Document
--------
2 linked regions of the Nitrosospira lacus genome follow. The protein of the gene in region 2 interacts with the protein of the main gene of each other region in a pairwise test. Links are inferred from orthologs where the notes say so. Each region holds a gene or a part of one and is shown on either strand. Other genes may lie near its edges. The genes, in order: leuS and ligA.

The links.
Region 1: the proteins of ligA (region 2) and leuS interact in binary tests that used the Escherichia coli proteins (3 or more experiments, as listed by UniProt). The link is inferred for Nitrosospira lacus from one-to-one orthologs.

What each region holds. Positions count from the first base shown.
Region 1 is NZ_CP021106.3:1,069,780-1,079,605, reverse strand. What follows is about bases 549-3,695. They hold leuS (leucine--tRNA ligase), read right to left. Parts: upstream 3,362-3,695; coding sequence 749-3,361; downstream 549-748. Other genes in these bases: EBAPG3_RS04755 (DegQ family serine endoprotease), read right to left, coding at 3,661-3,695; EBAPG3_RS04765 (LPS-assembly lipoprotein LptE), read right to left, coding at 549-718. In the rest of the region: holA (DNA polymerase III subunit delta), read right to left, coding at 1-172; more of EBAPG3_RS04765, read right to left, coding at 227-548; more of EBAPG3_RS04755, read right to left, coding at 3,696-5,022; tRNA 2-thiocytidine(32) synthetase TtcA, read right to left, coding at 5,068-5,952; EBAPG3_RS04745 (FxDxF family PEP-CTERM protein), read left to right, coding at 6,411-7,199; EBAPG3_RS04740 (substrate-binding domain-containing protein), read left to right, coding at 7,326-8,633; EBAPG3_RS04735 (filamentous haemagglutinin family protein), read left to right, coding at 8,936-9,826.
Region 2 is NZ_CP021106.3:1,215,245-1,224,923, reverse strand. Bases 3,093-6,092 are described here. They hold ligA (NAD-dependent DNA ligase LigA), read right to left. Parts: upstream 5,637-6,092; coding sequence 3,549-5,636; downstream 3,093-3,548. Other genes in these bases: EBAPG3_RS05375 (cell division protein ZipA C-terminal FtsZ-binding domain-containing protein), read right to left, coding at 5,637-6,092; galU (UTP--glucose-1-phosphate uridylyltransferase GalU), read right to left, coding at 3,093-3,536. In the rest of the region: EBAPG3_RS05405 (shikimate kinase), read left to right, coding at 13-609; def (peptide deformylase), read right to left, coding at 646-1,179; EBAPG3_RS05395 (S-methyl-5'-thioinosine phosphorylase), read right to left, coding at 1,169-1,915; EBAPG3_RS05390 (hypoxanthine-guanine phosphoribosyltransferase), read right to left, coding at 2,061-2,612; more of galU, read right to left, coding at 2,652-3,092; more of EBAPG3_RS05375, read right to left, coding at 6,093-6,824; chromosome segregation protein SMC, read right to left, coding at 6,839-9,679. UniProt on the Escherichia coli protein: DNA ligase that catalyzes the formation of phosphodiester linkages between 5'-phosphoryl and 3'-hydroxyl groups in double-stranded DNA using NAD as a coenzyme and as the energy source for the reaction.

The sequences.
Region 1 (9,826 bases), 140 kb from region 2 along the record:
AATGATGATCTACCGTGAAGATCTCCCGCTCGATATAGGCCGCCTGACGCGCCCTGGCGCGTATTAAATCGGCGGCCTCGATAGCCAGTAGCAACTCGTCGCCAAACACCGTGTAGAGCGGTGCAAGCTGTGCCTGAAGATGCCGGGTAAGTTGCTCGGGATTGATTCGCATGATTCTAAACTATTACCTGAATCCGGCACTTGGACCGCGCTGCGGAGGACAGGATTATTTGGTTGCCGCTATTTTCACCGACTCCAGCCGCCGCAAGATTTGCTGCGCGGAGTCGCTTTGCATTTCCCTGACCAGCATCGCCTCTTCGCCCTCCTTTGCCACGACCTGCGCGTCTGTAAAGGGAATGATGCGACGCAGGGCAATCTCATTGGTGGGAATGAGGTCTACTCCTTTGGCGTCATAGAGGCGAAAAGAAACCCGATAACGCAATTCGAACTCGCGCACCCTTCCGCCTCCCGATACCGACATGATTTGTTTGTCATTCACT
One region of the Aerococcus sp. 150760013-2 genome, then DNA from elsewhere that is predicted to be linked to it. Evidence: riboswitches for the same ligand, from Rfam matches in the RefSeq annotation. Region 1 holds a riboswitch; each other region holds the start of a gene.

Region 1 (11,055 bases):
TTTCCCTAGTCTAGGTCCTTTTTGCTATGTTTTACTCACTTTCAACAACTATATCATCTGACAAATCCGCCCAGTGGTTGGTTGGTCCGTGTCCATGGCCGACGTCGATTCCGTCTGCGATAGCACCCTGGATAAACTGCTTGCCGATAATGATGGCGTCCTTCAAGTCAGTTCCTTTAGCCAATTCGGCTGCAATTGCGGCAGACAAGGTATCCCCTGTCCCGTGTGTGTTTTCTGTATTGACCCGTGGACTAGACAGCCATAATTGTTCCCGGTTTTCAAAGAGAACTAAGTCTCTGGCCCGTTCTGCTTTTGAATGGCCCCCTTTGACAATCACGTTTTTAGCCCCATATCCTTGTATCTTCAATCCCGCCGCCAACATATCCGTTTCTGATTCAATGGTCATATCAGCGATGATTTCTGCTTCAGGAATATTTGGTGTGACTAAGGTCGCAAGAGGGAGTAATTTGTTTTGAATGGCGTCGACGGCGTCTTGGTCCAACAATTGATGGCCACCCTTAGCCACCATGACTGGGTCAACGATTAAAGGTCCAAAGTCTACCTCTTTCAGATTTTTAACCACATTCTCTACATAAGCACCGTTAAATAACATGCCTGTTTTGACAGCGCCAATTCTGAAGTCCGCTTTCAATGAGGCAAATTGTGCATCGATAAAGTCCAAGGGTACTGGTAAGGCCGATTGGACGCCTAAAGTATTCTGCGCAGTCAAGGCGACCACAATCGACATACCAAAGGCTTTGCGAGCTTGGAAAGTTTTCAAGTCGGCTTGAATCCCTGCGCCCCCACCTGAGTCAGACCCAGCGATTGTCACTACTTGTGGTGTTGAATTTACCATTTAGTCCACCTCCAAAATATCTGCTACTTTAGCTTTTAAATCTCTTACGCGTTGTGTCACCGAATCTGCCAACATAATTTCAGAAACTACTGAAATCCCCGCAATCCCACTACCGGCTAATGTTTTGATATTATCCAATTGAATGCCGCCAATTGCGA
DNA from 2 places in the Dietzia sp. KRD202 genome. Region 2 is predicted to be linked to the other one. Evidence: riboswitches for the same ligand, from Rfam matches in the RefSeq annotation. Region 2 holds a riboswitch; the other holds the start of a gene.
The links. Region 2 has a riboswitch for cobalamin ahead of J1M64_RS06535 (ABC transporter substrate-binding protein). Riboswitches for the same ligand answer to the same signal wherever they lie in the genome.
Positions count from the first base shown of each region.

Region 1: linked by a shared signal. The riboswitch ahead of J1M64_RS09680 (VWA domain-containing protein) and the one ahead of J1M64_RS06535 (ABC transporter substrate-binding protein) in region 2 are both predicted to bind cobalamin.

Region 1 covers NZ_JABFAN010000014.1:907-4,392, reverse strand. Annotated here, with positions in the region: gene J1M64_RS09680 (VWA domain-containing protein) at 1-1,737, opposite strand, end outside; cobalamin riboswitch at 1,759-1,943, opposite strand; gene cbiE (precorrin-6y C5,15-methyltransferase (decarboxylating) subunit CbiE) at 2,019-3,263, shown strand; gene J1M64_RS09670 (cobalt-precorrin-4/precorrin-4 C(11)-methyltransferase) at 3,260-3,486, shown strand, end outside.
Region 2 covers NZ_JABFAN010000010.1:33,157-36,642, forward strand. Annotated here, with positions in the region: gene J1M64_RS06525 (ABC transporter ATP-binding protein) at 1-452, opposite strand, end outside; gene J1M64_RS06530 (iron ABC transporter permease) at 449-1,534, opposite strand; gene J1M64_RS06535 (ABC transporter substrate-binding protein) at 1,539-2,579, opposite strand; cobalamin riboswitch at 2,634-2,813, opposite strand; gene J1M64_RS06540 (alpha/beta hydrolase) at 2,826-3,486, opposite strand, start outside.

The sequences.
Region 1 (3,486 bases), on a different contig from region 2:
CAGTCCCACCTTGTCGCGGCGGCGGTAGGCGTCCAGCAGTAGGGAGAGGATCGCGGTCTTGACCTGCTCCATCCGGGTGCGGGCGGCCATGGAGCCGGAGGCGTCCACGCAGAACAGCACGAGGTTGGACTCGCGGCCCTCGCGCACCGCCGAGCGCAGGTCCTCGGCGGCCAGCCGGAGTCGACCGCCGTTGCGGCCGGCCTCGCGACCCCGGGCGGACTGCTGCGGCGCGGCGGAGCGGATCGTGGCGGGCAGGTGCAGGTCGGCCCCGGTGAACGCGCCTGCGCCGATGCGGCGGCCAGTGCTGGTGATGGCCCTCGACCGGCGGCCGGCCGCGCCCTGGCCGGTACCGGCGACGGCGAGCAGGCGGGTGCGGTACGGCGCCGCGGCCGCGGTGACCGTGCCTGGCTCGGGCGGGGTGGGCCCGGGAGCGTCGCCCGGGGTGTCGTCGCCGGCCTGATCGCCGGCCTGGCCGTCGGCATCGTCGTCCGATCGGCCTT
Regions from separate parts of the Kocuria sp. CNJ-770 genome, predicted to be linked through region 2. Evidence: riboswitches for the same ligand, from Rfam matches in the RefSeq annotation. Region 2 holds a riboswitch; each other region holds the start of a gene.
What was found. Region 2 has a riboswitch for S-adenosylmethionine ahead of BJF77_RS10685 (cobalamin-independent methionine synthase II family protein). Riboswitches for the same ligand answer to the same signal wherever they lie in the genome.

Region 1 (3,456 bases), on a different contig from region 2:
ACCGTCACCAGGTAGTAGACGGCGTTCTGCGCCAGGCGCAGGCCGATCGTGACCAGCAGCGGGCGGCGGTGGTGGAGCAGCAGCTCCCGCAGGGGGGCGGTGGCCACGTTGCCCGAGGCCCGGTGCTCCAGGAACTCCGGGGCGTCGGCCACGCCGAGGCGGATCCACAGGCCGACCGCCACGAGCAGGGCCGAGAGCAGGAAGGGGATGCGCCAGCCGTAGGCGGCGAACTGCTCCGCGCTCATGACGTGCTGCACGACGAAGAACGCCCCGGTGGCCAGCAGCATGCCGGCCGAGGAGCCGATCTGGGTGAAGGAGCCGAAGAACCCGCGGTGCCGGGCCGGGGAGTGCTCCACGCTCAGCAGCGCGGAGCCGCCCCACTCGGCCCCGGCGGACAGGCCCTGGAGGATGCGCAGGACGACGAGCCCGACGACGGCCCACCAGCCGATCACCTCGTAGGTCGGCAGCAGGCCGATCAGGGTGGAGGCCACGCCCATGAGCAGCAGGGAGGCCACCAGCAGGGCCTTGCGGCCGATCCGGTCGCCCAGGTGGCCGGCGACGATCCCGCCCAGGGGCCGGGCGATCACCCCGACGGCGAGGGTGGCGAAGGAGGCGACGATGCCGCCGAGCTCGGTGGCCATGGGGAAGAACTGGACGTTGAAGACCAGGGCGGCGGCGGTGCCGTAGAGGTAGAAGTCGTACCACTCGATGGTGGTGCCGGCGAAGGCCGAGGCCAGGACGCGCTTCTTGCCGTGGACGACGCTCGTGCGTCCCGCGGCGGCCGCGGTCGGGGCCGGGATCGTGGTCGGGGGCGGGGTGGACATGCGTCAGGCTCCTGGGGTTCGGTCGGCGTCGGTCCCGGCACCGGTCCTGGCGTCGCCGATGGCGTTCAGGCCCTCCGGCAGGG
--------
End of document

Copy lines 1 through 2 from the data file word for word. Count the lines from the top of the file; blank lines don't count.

2 linked regions of the Nitrosospira lacus genome follow. The protein of the gene in region 2 interacts with the protein of the main gene of each other region in a pairwise test. Links are inferred from orthologs where the notes say so. Each region holds a gene or a part of one and is shown on either strand. Other genes may lie near its edges. The genes, in order: leuS and ligA.

The links.